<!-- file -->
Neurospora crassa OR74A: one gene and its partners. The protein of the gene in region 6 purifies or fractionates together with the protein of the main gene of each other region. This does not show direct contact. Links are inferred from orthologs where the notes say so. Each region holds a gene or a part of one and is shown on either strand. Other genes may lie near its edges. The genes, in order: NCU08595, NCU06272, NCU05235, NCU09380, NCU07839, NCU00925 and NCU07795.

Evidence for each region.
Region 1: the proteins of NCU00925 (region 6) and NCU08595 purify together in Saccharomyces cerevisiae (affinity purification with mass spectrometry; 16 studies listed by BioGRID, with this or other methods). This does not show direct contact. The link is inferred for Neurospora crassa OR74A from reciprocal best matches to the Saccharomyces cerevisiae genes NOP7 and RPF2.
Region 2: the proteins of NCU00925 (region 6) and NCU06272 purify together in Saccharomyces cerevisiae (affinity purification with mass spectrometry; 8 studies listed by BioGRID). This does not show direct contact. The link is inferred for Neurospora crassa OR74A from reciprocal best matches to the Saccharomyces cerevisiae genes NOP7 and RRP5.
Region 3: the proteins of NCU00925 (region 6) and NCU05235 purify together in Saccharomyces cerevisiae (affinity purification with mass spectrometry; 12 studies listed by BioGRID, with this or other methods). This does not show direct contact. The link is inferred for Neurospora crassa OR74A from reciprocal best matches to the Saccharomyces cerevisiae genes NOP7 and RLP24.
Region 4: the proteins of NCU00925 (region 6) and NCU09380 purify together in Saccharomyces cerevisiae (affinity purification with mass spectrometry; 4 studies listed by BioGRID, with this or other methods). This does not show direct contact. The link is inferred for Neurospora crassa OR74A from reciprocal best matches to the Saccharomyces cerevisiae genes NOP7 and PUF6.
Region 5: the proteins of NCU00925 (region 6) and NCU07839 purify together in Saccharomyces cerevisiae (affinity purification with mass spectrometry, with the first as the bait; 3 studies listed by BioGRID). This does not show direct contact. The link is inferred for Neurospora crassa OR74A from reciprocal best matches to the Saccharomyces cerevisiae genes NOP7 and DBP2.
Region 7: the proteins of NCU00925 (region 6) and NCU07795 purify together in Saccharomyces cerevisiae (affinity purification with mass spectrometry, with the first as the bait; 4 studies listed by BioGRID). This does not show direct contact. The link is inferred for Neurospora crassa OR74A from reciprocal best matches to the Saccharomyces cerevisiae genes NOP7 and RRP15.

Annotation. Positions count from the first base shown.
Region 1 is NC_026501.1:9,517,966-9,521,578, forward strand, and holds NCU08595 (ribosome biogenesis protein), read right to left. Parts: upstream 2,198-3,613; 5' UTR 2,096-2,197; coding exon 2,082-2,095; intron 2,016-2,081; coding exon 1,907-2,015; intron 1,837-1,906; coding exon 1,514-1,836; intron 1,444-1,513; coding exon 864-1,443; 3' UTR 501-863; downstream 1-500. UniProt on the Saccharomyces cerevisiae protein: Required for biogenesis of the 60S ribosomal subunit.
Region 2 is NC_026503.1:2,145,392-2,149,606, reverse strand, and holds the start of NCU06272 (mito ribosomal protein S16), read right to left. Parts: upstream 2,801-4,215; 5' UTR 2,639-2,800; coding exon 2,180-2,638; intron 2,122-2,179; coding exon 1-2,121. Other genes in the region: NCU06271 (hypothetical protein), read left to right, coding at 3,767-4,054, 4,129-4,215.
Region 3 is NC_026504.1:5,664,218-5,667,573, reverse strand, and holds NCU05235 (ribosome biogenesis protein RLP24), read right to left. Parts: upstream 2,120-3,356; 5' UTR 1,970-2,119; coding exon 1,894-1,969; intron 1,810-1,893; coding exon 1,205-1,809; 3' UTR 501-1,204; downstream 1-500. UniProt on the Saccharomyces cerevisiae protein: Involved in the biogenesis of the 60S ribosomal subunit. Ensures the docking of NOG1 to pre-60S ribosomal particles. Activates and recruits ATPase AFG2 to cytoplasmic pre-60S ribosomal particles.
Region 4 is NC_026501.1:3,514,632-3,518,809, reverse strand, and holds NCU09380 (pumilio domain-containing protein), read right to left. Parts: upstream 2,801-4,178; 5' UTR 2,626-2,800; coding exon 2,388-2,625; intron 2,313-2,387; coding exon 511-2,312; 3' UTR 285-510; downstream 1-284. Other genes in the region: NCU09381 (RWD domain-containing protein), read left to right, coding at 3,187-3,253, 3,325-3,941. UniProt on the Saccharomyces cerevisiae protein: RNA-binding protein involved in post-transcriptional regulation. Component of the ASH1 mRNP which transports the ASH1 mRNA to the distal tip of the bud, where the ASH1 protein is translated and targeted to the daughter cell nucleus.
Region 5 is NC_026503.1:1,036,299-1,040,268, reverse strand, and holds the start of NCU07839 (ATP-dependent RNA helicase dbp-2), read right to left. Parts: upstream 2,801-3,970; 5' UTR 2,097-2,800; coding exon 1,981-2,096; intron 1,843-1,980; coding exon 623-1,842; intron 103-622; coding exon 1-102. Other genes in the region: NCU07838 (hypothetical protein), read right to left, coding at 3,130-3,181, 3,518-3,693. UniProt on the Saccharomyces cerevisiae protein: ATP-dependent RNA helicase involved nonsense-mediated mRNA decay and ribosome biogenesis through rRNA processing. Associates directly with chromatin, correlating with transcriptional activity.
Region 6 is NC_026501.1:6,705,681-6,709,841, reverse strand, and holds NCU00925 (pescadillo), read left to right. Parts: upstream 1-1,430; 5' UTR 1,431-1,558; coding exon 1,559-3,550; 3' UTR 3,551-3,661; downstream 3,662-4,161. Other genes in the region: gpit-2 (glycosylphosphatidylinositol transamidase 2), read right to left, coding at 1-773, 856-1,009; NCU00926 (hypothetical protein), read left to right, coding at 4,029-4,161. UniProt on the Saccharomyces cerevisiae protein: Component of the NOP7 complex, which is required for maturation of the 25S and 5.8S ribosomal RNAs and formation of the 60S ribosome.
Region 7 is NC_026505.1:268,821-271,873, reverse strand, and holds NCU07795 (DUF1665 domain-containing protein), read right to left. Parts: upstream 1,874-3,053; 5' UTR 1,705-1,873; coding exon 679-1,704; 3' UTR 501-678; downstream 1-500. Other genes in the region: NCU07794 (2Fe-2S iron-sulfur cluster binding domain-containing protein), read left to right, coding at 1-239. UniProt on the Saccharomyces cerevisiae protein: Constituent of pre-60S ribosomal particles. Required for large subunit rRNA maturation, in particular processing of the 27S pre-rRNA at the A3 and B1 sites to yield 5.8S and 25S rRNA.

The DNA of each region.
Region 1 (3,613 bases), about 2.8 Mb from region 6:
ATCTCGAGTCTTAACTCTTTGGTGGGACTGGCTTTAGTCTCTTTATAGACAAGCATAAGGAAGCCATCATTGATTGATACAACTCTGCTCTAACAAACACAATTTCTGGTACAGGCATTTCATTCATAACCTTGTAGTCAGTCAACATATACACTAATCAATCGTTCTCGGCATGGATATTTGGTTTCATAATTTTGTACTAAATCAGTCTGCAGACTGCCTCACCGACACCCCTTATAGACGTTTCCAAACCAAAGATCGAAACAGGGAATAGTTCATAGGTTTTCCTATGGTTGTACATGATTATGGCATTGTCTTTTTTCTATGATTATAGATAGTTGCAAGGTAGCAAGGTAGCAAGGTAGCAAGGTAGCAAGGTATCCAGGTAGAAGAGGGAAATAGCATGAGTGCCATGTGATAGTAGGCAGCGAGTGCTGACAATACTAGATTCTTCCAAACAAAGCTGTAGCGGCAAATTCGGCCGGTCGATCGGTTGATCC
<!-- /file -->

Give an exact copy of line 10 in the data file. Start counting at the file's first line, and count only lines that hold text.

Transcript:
Region 1 is NC_026501.1:9,517,966-9,521,578, forward strand, and holds NCU08595 (ribosome biogenesis protein), read right to left. Parts: upstream 2,198-3,613; 5' UTR 2,096-2,197; coding exon 2,082-2,095; intron 2,016-2,081; coding exon 1,907-2,015; intron 1,837-1,906; coding exon 1,514-1,836; intron 1,444-1,513; coding exon 864-1,443; 3' UTR 501-863; downstream 1-500. UniProt on the Saccharomyces cerevisiae protein: Required for biogenesis of the 60S ribosomal subunit.